Dear Cathy,

Its possibly smart to put the bottle away a little, I believe that you will know more when you take it out next time.

Let me explain a little bit more on the bottle itself and the colors.

As we know that  painting new on the old bottles is very common practice,  old masters painted older bottles is common as well,  Lot of inside painted bottle dated 18th, which doesnot mean the bottle was painted in 18th,  which means the bottle itself is older.  Even after 1950, Most of students of  Ye bengqi painted a quite lot 19th bottles which include agate bottle, quartz and inside painted bottle( the old painting was washed and cleaned).

Talking about the colors, I am sharing one of Xue chencai bottle here, which is from the Joey's collection. can you tell me when do you think the bottle was painted? modern or old?

Best,

Steven


* 2015-05-17_084721.jpg (947.5 KB, 1406x1217 - viewed 24 times.)
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« Reply #50 on: June 17, 2017, 11:58:27 am »

Haha - I like quizzes!

I know there is debate about when he painted because he rarely dated his bottles, but it is my belief he was the son of Xue Shaofu and the bottle was painted anywhere between 1910 - 1940

I can also postulate it would be difficult to find a XCC in clear glass!

Also I can guess that that's a picture of a policeman holding a traffic signal, which I read first started in the 1860s (predating the car) to prevent traffic jams with horse drawn carriages.


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« Reply #51 on: June 17, 2017, 05:53:39 pm »

Thanks Cathy for joining the Quizzes!


Would you be surprise if I say that bottle is painted late 60s to early 70s? I actually owe Pat an  apology when I get into the topic. As many of you might have seen the argument between Pat and me regarding the date of Xue chencai bottle, I insisted that is should be 10s-40s, but we I saw this bottle, I have to say Pat was right about it.

The two motifs of the bottle are from 1965 after, then there is no way Xue Chencai can paint it earlier.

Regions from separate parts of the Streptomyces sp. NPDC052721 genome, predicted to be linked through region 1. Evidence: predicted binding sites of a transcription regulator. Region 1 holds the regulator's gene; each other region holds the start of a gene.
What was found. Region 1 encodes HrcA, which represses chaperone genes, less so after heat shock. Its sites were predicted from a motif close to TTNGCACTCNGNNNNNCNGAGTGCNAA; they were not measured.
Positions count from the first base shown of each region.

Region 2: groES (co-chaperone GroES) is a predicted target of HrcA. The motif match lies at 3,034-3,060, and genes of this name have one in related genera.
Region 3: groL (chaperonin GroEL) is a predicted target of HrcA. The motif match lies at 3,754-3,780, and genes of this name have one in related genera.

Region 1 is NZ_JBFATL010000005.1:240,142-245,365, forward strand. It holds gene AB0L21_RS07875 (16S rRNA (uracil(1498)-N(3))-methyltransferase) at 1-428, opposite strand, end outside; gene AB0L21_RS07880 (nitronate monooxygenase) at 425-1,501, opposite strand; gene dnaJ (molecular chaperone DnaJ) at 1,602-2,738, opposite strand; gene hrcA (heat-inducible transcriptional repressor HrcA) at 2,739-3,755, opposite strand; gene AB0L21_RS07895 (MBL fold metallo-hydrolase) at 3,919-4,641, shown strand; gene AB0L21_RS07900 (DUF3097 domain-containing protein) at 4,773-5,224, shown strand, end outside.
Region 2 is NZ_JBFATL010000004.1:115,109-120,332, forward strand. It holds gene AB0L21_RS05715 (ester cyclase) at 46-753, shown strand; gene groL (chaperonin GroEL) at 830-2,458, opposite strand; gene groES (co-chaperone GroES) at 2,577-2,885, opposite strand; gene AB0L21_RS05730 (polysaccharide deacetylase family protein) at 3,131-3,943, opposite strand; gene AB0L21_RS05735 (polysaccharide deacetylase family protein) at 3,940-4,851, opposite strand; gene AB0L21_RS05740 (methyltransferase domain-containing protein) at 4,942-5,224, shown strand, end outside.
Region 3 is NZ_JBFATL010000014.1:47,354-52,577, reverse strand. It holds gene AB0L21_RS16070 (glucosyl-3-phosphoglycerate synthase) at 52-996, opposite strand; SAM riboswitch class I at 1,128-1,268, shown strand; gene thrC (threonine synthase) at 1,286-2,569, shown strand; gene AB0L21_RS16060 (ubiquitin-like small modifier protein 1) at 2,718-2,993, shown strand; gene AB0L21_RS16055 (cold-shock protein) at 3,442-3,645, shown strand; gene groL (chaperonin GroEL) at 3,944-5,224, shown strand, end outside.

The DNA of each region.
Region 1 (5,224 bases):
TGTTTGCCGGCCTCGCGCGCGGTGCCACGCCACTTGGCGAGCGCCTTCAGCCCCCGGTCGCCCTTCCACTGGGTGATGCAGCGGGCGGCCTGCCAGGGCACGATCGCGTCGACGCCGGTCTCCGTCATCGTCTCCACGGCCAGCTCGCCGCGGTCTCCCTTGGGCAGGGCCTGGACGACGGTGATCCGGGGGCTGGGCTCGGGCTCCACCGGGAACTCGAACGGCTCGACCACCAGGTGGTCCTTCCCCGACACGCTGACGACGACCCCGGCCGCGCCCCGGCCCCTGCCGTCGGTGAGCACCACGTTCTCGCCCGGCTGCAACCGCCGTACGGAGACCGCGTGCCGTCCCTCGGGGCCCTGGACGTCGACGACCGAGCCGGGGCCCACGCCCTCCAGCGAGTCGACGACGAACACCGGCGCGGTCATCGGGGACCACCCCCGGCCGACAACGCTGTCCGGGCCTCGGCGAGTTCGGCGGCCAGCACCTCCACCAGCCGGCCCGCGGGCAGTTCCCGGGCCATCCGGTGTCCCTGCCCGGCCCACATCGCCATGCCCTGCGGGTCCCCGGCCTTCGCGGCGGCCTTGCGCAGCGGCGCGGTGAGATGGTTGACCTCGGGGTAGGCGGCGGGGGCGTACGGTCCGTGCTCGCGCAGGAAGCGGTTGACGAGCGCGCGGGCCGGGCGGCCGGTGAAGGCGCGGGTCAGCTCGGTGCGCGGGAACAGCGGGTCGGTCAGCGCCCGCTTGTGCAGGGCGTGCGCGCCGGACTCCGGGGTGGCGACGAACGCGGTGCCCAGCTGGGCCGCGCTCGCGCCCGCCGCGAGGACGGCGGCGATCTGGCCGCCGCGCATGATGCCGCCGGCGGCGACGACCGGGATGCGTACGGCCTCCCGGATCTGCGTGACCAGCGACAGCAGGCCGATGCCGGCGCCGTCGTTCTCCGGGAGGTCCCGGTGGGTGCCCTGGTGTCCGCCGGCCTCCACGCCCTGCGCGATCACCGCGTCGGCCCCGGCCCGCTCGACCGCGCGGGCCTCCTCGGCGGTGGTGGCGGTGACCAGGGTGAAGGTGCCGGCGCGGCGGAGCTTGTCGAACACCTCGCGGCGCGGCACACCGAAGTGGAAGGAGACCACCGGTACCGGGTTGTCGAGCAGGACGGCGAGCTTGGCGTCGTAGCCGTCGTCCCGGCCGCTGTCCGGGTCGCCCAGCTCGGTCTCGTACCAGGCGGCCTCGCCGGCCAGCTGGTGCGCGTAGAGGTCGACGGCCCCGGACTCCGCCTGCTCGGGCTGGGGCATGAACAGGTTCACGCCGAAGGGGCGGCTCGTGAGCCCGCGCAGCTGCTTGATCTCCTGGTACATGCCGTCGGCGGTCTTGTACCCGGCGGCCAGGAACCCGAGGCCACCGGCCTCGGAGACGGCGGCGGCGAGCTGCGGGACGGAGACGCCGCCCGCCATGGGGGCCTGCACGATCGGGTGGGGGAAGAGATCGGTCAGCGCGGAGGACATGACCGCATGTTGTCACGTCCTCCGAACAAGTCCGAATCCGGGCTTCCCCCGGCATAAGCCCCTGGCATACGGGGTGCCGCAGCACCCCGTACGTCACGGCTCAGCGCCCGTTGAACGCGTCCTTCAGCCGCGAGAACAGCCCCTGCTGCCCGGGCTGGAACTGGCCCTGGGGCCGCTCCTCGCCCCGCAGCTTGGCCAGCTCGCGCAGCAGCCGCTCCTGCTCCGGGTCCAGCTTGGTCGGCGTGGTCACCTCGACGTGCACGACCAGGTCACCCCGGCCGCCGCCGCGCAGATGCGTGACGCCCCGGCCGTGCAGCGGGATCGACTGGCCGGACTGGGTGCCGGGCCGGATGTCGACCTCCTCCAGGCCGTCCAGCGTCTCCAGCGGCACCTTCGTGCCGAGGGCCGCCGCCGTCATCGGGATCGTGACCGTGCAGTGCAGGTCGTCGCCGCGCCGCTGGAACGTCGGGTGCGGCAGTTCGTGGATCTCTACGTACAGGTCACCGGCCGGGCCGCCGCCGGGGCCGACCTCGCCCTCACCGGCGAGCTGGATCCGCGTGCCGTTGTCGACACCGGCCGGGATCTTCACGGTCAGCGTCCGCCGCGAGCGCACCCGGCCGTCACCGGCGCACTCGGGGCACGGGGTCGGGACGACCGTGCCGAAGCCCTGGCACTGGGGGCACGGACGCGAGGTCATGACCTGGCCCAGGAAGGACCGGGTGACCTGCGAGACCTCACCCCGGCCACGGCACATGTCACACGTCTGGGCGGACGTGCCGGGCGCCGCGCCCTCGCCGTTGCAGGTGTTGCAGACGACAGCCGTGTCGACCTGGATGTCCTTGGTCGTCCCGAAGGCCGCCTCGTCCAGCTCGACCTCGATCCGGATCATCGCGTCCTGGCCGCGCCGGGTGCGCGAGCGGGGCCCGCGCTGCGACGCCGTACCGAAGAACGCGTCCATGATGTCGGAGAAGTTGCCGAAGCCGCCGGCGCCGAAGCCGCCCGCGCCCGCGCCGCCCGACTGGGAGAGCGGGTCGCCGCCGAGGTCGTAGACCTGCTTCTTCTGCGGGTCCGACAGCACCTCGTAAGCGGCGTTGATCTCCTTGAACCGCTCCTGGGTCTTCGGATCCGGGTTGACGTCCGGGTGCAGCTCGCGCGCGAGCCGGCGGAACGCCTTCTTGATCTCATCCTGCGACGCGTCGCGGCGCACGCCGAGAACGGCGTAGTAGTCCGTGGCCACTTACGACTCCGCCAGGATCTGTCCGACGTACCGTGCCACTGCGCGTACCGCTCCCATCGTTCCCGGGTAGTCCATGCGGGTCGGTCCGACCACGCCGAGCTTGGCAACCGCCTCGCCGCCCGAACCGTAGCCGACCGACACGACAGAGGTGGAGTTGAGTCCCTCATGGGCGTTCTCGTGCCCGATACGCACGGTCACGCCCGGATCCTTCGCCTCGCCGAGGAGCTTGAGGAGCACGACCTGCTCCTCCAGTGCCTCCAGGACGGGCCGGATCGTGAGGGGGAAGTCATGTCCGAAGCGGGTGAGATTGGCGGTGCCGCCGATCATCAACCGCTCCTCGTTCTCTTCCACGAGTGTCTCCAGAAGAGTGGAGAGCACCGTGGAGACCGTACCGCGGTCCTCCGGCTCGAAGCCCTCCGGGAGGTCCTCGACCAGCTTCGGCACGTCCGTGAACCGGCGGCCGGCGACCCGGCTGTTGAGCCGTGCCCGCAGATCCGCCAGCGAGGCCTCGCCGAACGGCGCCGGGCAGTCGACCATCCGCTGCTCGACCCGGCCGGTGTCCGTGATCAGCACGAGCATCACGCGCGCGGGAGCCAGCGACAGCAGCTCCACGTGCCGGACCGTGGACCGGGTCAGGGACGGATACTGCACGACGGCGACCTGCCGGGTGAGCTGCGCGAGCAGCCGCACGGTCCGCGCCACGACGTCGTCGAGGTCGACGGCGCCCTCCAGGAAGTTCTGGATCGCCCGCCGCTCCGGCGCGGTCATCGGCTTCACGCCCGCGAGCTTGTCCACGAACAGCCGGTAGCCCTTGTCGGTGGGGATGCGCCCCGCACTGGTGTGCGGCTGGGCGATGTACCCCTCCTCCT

https://en.wikipedia.org/wiki/The_Legend_of_the_Red_Lantern

The Legend of Red lantern is an opera which was popular during the culture revolution, Wang Xisan and Liu Shouben all painted it during early 70s. So I assume that Xue's bottle is dated same as Wang xisan and Liu Shouben.  Having said all those, old painting techniques and colors are still available during 70s or 80s.  So its would not be  surprise if a faker can use it to copy the old bottles.

As we know there is a couple of  fakers during 70s ,80s in Hongkong who faked a bunch of quite good bottles. As I was told recently, one inside painted artist Shi Chuan in Shandou , Guangdong province was involved in those fakes.  Those are what I heard of, but there might be more I have never heard of.   So I have to say The more I learn, the more I realize how much I don't know.

Best,

Steven

 
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« Reply #52 on: June 17, 2017, 06:59:35 pm »

Dear Steven,

Ah! So Joey holds the key bottle to determining the date of the Xue Chengcai bottles!

I am surprised they are not from earlier.

I now have three Xue Chengcai bottles - I think I shared two here before. One is the prettiest color of lime green with a children playing theme, the other yellow with school children doing their studies, and now a blue one with a scholar and boy theme.

It has always struck me that his work is heavily influenced by the Ye Zhongsan family, and yet I also see the influence of Xue Shaofu as well (particularly in how he paints the willow tree and the way he forms his calligraphy)

He definitely had access to the Ye Zhongsan palette. The reds and greens seem to be a perfect match - although it is hard to be certain when looking at it in colored glass.




 
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« Reply #53 on: June 17, 2017, 07:06:19 pm »

Steven,

    When I bought that bottle with figures from the Red Lantern Girl, which I KNOW is a Cultural Revolution production, the late Robert Kleiner convinced me that it was mid-1940s Chi-Com propaganda , because he claimed Xue Chengcai died in 1948!

    Having no reason to doubt him, I believe I told you it was ca. 1945-1948.
So now, I can put it in my box of 10 Cultural Revolution subjects. There is one historical (not Agit-Prop, as this one is) subject there at the moment, so I will switch them.